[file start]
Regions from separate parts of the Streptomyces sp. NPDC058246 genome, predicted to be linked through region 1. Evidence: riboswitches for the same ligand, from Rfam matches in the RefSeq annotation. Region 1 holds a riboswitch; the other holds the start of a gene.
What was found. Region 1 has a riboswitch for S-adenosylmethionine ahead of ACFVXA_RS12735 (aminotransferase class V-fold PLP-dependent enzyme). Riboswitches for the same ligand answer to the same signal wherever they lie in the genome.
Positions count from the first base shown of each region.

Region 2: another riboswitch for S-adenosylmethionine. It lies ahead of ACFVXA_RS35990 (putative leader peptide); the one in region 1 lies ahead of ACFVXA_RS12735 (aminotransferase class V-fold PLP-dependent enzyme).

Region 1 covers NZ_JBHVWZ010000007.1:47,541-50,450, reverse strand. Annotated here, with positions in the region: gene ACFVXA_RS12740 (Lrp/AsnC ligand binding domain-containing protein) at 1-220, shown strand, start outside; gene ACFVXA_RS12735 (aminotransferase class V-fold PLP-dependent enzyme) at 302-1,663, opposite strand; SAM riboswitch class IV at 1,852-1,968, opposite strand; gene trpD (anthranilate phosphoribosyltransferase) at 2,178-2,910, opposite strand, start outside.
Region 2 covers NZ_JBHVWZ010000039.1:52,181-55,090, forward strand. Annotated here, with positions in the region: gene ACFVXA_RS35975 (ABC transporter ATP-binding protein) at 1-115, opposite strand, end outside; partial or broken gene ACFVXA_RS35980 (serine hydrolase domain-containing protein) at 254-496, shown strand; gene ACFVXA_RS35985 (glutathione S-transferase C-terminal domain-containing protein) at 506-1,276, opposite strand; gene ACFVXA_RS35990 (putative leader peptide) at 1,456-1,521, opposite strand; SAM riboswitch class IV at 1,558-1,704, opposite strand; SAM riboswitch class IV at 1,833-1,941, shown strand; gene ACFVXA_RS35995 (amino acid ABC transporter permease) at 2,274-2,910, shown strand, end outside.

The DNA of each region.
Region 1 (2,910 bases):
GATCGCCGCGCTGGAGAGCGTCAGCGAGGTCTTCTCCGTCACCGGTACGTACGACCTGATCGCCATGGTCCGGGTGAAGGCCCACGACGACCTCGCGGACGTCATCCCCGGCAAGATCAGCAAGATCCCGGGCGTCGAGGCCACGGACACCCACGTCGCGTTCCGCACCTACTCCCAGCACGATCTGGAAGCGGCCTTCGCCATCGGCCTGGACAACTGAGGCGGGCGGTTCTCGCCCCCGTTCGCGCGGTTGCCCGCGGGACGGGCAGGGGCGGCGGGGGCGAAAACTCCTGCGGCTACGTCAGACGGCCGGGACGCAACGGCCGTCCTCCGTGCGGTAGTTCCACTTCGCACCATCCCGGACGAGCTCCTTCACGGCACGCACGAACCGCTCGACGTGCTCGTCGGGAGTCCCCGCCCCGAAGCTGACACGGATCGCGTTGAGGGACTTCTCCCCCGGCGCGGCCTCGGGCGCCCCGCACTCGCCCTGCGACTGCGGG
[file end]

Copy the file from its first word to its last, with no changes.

Regions from separate parts of the Streptomyces sp. NPDC058246 genome, predicted to be linked through region 1. Evidence: riboswitches for the same ligand, from Rfam matches in the RefSeq annotation. Region 1 holds a riboswitch; the other holds the start of a gene.
What was found. Region 1 has a riboswitch for S-adenosylmethionine ahead of ACFVXA_RS12735 (aminotransferase class V-fold PLP-dependent enzyme). Riboswitches for the same ligand answer to the same signal wherever they lie in the genome.
Positions count from the first base shown of each region.

Region 2: another riboswitch for S-adenosylmethionine. It lies ahead of ACFVXA_RS35990 (putative leader peptide); the one in region 1 lies ahead of ACFVXA_RS12735 (aminotransferase class V-fold PLP-dependent enzyme).

Region 1 covers NZ_JBHVWZ010000007.1:47,541-50,450, reverse strand. Annotated here, with positions in the region: gene ACFVXA_RS12740 (Lrp/AsnC ligand binding domain-containing protein) at 1-220, shown strand, start outside; gene ACFVXA_RS12735 (aminotransferase class V-fold PLP-dependent enzyme) at 302-1,663, opposite strand; SAM riboswitch class IV at 1,852-1,968, opposite strand; gene trpD (anthranilate phosphoribosyltransferase) at 2,178-2,910, opposite strand, start outside.
Region 2 covers NZ_JBHVWZ010000039.1:52,181-55,090, forward strand. Annotated here, with positions in the region: gene ACFVXA_RS35975 (ABC transporter ATP-binding protein) at 1-115, opposite strand, end outside; partial or broken gene ACFVXA_RS35980 (serine hydrolase domain-containing protein) at 254-496, shown strand; gene ACFVXA_RS35985 (glutathione S-transferase C-terminal domain-containing protein) at 506-1,276, opposite strand; gene ACFVXA_RS35990 (putative leader peptide) at 1,456-1,521, opposite strand; SAM riboswitch class IV at 1,558-1,704, opposite strand; SAM riboswitch class IV at 1,833-1,941, shown strand; gene ACFVXA_RS35995 (amino acid ABC transporter permease) at 2,274-2,910, shown strand, end outside.

The DNA of each region.
Region 1 (2,910 bases):
GATCGCCGCGCTGGAGAGCGTCAGCGAGGTCTTCTCCGTCACCGGTACGTACGACCTGATCGCCATGGTCCGGGTGAAGGCCCACGACGACCTCGCGGACGTCATCCCCGGCAAGATCAGCAAGATCCCGGGCGTCGAGGCCACGGACACCCACGTCGCGTTCCGCACCTACTCCCAGCACGATCTGGAAGCGGCCTTCGCCATCGGCCTGGACAACTGAGGCGGGCGGTTCTCGCCCCCGTTCGCGCGGTTGCCCGCGGGACGGGCAGGGGCGGCGGGGGCGAAAACTCCTGCGGCTACGTCAGACGGCCGGGACGCAACGGCCGTCCTCCGTGCGGTAGTTCCACTTCGCACCATCCCGGACGAGCTCCTTCACGGCACGCACGAACCGCTCGACGTGCTCGTCGGGAGTCCCCGCCCCGAAGCTGACACGGATCGCGTTGAGGGACTTCTCCCCCGGCGCGGCCTCGGGCGCCCCGCACTCGCCCTGCGACTGCGGG